Ukraine Conflict Affects Emergency Response and Job Markets in Southern Africa

As the conflict in Ukraine continues, the shock waves are being felt all the way in Southern Africa which is still reeling from one of the worst cyclone seasons. From a shortage of relief supplies to hiked fuel costs, communities that were slowly recovering from the loss of livelihoods and floods now face another challenge as the cost of living increases. This has impacted response efforts and raises the worry of how the people will recover and resume normal living as things become more expensive. Hiked wheat and fuel costs are not only causing an increase in the cost of living but also putting the jobs of hundreds, in several sectors, at risk. In Zambia and Zimbabwe, where the economies were already fragile, fuel prices have increased by 13 percent and 7 percent respectively in Countries.

On March 11th, Cyclone Gombe, a Category 3 storm struck Nampula province in Mozambique. So far, 61 fatalities have been recorded with over 450,000 people displaced. As humanitarian efforts are ramping up, the challenge of available supplies is hitting hard. Christine Beasley, CARE Mozambique Country Director said, “Commonly used relief supplies including tarps and tents are difficult to find. Many pre-positioned relief supplies from donors are being channeled to Ukraine and Poland to meet the massive needs of refugees, and available supplies are running low for emergencies elsewhere, including in Mozambique. For an emergency response to be credible, it has to be fast. With the current shortages of pre-positioned supplies, our only option may be to order directly from the factories in China and this will certainly not be fast enough to meet the immediate needs of people displaced by Cyclone Gombe”. Mozambique has also seen a rise in fuel prices, the most recent by 12 percent, that the Mozambican government has attributed to the conflict in Ukraine.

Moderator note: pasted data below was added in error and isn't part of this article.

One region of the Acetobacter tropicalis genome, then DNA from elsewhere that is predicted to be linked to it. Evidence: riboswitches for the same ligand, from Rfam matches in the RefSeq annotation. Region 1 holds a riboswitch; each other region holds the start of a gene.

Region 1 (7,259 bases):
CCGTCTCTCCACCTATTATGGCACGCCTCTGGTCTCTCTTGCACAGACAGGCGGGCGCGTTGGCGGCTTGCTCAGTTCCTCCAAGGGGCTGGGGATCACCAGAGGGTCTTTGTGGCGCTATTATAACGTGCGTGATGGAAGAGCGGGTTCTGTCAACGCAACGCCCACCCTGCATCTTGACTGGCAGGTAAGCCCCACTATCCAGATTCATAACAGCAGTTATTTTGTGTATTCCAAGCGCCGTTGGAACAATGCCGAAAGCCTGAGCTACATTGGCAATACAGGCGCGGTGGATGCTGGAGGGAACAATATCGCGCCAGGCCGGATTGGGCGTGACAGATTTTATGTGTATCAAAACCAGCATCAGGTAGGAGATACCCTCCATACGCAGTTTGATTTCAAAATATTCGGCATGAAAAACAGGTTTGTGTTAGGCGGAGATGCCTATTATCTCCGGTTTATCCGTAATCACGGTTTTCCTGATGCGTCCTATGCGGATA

In Malawi, where 70 percent of the population lives below the poverty line, jobs are at risk as a result of the conflict. Amos Zaindi, CARE Malawi Country Director said, “Slightly over 20 percent of the Country’s wheat dependency is on imports from Russia. Due to interruptions in the supply chain, this has led to a 40 percent increase in the production cost of bread and wheat products. Dailies have reported that since the conflict started, there has been an increase of 50 percent in cooking oil prices. These costs have been passed on to consumers. Those who work in the sectors that depend on these imports are wary of their jobs. These hikes and potential job losses are of particular concern to CARE as it risks more people sliding into poverty.”

Displacement due to extreme weather events and a worsening fragile humanitarian situation needs attention and support to ensure at-risk communities are supported as they recover. Chikondi Chabvata, CARE International Southern Africa Advocacy Advisor said, “In a situation where vulnerabilities are already high due to the adverse impacts of climate change, having conflicts that impact the global food supply chains leaves those who are at risk worse off than they were. We have already seen an increase in the prices of fuel, wheat, cooking oil, and rice. In a region highly susceptible to the effects of climate change, conflicts such as the one in Ukraine take attention away from these climate-induced disasters. This means worse off conditions, and no one gets to see it and appreciate the human suffering that conflicts create even outside their boundaries of war.”

Source: CARE